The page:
Efficient update, however, requires a "map" function f: a → a. At the very top level, it updates only an element. As we recurse down the digits, we build the pair update function f': '(a, a) → '(a, a), which takes a pair, and according to the index, updates either the left or the right a using f. To go down one more digit, the update function becomes f'': '('(a, a), '(a, a)) → '('(a, a), '(a, a)) and so on.
Briefly talked about stream, partial sum, and Euler's method. Eratosthenes sieve construction using lazy evaluated streams (straightforward adaptation to the non-lazy version).
Went over sample midterm questions posted here. Some suggestions:
- Tail recursion is preferred when scanning a list left-to-right, and the result does not specify a particular order. If the result must be in the same order as input, then non-tail is easier to implement. If tail-recursion is desired and result must be in the same order as input, then the accumulator, which is constructed by prepending elements from left-to-right, needs to be reversed. Do not use list append, as it is O(n) for each element, which makes the whole function O(n2).
- When traversing the whole binary tree, tail recursion is still possible, but we need to use continuation passing style. For example, in post-order traversal, when traversing the left subtree, we pass it a continuation to tell it what to do when that's done (i.e. should traverse the right tree). When traversing the right tree, we pass it a continuation to tell what to do when that's done (i.e. do something with the parent). A continuation is a function closure that is called by the base case of recursion, taking the accumulator (which is the partial result) as the argument. The continuation would perform further computation on the accumulator.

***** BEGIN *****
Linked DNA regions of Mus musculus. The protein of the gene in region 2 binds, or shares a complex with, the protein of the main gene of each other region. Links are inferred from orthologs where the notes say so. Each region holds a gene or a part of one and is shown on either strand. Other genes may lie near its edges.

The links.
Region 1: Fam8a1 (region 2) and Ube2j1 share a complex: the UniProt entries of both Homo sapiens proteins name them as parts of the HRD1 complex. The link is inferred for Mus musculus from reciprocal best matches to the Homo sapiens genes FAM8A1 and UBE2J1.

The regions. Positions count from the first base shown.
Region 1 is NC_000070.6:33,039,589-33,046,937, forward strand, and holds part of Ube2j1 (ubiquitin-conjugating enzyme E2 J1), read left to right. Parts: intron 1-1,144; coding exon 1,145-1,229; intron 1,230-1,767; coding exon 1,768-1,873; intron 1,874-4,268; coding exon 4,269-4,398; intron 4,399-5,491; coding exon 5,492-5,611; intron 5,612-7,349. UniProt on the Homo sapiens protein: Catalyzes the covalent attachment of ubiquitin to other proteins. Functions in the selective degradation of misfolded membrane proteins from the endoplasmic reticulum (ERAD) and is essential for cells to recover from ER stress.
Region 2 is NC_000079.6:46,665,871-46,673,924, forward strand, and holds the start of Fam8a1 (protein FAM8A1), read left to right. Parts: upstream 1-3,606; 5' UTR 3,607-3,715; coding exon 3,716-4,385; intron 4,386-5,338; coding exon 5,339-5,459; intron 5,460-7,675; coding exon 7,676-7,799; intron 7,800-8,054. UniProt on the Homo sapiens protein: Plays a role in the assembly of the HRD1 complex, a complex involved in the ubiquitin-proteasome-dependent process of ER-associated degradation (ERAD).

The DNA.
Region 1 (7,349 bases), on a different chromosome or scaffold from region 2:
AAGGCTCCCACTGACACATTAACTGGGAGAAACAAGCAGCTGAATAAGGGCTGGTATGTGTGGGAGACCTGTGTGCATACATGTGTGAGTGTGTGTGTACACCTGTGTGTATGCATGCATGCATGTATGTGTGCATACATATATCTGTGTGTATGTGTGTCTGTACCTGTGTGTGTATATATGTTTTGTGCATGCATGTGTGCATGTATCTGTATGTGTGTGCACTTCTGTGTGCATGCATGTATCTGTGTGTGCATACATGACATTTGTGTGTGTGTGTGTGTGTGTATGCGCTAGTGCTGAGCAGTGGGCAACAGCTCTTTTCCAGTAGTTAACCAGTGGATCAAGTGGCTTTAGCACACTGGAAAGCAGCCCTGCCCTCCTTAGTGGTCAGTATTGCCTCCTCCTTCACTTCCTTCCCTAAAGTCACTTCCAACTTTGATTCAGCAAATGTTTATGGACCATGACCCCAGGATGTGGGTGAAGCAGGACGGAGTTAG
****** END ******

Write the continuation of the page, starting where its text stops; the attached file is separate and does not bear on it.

- When tackling postbal problem, the function itself is too restricted to be called recursively: suppose length(xs) = 2h - 1, postbal(xs, h) = t returns balanced tree t such that postord(t) = xs. We want to divide xs into three parts, xs1, xs2, xn, where lenght(xs1) = length(xs2) = (length(xs) - 1) / 2 = 2h-1 - 1. A common strategy is to strengthen the recursion as follows: postbal_super(xs, h) = (t, xs') is like postbal(xs, h) except it only requires that length(xs) >= 2h - 1. It will return the excessive parts of xs in xs'.
- Print a "list0 int"
- Insertion sort on list0 int.
- Merge sort on list0 int.
- The code in merge sort has an infinite loop. Extra credit if you can spot where it is.
Homework 1 exercise 4 is typeset into PDF and attached below.